Sunday, December 23, 2012

2012: Year in Review

2012 was an excellent writing year for me. Now, my goal is to make 2013 a year in which I do excellent writing. Ba-dum tsssccch. See what I did there?

My main writing achievement in 2012 was finishing The Curse of the Carberrys, which I'm happy with as first drafts go (translation for non-writers: I am not actively planning to enter the Witness Protection Programme now that some of my closest friends have read it).

I won Nanowrimo in spectacular fashion, writing 31,000 words in six days and earning both a dedicated congratulatory thread on our regional forum and a round of applause when I showed up for our end-of-Nano lunch. I have to point out that this achievement is of dubious character, since it was only made possible by falling really really far behind in the first place, and it made my fingers hurt.

I also finished my Nano novel, and it may be the worst thing I've ever written, including shopping lists and phone messages taken while my colleagues are having lunch. That said, I am fairly pleased with the ending (which reminds me of that old joke - your teeth are alright but your gums have to come out). I think the novel has some potential and I'm looking forward to going back and digging that potential out.

This isn't as quantifiable, but it's certainly important to me - I feel far closer to the point where I can start my pending YA project, One Other Person. I haven't written YA before, but I read a lot of it, so I'm both inspired and intimidated at the thought of stepping into one of my favourite genres. This year I have put a lot of thought into One Other Person and I'm dying to get started on it.

Aaaaand I finally figured out how to fix the fairies-in-Dublin novel I wrote for Nano 2010 - the one I usually just call Becky, after the main character, because no other name has stuck. It means a total rewrite from the bottom up. I am changing everything bar the characters - we will still have Becky, our slightly cynical fairy-hunter, Sammi, her skint journo flatmate, and even Scissors Gogarty, Sammi's source for crime features and an inadvertent fairy dupe, may make the final cut, but they will be encountering all sorts of menaces and secrets that weren't there in either of the first two drafts.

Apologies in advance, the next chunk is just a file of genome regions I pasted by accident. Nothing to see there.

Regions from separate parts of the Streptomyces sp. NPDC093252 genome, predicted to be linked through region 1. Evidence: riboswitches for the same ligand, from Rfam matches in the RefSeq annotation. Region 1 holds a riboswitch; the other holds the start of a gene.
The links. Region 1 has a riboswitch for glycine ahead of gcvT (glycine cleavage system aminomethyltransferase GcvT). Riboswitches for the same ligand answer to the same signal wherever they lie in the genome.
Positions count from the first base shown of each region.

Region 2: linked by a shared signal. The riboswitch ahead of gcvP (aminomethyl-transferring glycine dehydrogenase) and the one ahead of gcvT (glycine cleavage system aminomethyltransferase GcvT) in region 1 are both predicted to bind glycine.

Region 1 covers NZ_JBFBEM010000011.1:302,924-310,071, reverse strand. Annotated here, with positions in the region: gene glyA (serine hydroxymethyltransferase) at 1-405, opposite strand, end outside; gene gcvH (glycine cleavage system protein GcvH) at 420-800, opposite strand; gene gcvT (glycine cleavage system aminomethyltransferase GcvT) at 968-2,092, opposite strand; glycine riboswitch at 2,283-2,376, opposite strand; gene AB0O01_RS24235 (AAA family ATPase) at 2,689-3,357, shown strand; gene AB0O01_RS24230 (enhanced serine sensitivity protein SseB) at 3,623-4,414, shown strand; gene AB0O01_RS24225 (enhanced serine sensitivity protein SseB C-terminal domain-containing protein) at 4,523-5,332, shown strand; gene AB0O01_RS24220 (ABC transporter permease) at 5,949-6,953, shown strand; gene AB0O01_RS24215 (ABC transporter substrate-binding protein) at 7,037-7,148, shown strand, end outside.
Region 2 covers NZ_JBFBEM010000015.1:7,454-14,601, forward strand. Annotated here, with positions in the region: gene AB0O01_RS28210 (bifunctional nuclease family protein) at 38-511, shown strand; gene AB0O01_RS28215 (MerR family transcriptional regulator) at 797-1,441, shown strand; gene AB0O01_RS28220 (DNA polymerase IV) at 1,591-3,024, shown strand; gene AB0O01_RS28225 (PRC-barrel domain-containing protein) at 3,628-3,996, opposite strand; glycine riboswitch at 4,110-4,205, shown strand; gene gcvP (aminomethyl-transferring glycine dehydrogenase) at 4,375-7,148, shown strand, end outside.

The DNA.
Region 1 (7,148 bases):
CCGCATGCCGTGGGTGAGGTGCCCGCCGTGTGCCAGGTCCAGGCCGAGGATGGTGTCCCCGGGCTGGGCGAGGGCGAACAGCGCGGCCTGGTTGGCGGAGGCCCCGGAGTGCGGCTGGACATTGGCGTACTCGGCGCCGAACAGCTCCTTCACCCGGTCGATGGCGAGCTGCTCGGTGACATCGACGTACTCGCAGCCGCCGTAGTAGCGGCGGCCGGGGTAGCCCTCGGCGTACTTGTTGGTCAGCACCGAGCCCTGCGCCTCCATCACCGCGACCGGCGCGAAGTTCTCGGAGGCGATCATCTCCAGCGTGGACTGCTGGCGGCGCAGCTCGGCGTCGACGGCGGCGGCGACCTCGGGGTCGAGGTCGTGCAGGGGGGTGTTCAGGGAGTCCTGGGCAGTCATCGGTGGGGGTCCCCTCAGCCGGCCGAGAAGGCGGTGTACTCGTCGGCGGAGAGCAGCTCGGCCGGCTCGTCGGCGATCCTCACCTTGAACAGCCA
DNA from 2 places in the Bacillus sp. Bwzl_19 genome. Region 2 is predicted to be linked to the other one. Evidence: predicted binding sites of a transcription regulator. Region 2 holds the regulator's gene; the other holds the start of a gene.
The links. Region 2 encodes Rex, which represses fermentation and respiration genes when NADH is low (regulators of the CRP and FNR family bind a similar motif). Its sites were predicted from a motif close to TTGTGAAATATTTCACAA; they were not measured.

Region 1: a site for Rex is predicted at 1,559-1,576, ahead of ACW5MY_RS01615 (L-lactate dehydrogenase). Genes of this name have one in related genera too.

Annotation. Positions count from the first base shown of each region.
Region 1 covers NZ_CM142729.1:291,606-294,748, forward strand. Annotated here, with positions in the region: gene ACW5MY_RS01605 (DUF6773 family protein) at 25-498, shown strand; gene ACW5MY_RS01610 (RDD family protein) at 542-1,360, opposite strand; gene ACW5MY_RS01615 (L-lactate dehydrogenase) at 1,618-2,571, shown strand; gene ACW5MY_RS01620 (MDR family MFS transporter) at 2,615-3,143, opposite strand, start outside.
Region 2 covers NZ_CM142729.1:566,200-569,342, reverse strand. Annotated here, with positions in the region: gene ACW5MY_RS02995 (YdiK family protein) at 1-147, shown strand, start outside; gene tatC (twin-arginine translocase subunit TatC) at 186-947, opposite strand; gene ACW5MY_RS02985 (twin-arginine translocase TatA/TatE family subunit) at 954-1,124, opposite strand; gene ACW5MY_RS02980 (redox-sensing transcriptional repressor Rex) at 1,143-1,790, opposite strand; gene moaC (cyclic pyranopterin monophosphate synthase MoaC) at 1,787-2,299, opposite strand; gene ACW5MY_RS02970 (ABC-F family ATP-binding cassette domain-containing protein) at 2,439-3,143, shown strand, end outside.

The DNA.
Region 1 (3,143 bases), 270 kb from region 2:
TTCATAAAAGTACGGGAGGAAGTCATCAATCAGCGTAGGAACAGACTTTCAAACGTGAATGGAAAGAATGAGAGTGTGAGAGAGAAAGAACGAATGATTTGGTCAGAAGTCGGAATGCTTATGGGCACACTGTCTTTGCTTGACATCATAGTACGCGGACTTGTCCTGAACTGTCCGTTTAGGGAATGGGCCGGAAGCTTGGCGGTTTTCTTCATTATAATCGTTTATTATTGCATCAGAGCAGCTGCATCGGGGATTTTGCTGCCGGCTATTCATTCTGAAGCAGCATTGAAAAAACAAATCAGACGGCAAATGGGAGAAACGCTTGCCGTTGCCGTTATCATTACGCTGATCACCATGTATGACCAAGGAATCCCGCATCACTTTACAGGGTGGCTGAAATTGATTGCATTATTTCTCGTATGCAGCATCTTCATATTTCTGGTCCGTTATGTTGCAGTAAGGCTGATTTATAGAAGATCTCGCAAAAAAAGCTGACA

Thus, my writerly to-do list for 2013 looks like this:

1. Make list
2. Edit The Curse of the Carberrys
3. Write a query letter for The Curse of the Carberrys. Cry a lot. Re-write query letter. Cry some more. Eat cake.
4. Send off query letters.
5. Crap self.
6. Edit/rewrite The Soldiers of Bruges
7. Start (and hopefully finish) One Other Person
8. Ruin Becky Barrett's life. Again. Worse this time.
9. Finally learn to spell 'occasion' and 'necessary'. This is ridiculous, I am almost 29 years old.

Where are you guys on your writing journeys? I've been out of the loop in 2012 - please take this opportunity to share your woes and let me congratulate you on your awesomeness!

Oh yeah, and 10. Try to make 'awesomeness' a socially acceptable word for almost-29-year-olds to use.

Thursday, December 20, 2012

Where am I at? - A Catch-Up Post

This has been a sproadic year for blogging.

There are a few reasons for that. My day job has kept me busy and this year I attended four weddings, only one of which was in greater Dublin (they were all excellent) so there was a lot more travelling than usual. With one thing and another, I found myself very short on free time.

But I also got tired of blogging.

I started blogging in 2009 as an unpublished writer, and it's now almost 2013 and I'm still an unpublished writer.I haven't even started to query, because I haven't yet produced something that I feel is quite strong enough to query - although I'm really happy with the first draft of The Curse of the Carberrys and I'm hoping to query the edited version in the New Year.

So I'm OK with my ongoing unpublished status, but it is leaving me with very little to say here on the blog.

You guys all know about my tendancy towards fictional arson, my Nanowrimo evangelism, my love of Dorothy Parker. I've even told you about the Diffney quiz! I could keep posting about starting small fires, reaching 50,000 words or all the girls at the Yale Prom being laid end-to-end and Dorothy Parker's resultant lack of surprise, but you guys know how I feel about all of those things.